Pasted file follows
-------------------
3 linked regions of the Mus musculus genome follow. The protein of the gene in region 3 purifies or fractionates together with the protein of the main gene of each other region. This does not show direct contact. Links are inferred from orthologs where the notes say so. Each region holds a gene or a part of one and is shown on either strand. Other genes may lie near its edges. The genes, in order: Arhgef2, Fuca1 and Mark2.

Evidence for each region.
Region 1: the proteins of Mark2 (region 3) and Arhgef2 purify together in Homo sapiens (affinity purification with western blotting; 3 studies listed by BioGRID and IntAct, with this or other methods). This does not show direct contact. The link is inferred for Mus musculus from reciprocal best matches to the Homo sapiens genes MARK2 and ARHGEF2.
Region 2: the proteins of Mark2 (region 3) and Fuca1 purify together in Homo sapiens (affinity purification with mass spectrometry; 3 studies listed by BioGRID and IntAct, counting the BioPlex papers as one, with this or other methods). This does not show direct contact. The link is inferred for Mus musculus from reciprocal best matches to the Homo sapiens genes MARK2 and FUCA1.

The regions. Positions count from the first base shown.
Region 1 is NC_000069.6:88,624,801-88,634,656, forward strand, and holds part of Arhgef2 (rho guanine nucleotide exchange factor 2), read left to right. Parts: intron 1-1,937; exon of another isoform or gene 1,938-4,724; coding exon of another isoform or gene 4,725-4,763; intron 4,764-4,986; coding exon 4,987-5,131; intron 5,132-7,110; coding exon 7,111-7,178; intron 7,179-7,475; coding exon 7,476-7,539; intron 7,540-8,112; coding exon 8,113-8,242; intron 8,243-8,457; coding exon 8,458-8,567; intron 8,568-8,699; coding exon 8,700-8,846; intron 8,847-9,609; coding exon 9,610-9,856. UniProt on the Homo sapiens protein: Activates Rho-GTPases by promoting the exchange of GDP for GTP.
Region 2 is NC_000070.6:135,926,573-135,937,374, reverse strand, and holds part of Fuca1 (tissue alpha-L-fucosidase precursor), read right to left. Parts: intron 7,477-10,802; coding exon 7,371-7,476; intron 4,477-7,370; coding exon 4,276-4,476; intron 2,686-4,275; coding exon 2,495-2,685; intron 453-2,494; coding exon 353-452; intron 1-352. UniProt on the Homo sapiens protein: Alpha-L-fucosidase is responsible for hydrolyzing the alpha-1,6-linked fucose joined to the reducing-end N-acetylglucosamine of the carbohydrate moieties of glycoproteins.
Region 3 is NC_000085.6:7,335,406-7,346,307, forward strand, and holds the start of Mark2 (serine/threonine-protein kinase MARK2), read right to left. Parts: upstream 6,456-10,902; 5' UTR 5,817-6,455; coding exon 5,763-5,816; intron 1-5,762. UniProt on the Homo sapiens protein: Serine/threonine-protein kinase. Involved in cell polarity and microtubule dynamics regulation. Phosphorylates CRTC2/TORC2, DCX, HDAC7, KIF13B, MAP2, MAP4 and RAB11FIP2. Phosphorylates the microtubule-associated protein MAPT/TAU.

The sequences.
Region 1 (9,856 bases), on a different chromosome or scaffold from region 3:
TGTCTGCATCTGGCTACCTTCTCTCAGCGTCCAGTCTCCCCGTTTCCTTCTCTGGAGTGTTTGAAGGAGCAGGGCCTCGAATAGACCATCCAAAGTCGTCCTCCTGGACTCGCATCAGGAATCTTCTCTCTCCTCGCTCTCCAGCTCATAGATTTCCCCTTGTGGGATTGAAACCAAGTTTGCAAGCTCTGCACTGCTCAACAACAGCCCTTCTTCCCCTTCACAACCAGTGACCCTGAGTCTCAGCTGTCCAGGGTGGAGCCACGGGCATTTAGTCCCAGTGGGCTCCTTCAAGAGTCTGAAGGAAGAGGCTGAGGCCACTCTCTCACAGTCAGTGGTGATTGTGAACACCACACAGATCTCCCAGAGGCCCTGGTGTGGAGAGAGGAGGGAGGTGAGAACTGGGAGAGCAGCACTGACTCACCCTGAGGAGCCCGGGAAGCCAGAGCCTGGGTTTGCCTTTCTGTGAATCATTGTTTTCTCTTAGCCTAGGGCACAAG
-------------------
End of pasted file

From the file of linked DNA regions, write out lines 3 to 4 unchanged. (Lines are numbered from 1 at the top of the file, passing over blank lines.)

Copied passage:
Region 1: the proteins of Mark2 (region 3) and Arhgef2 purify together in Homo sapiens (affinity purification with western blotting; 3 studies listed by BioGRID and IntAct, with this or other methods). This does not show direct contact. The link is inferred for Mus musculus from reciprocal best matches to the Homo sapiens genes MARK2 and ARHGEF2.
Region 2: the proteins of Mark2 (region 3) and Fuca1 purify together in Homo sapiens (affinity purification with mass spectrometry; 3 studies listed by BioGRID and IntAct, counting the BioPlex papers as one, with this or other methods). This does not show direct contact. The link is inferred for Mus musculus from reciprocal best matches to the Homo sapiens genes MARK2 and FUCA1.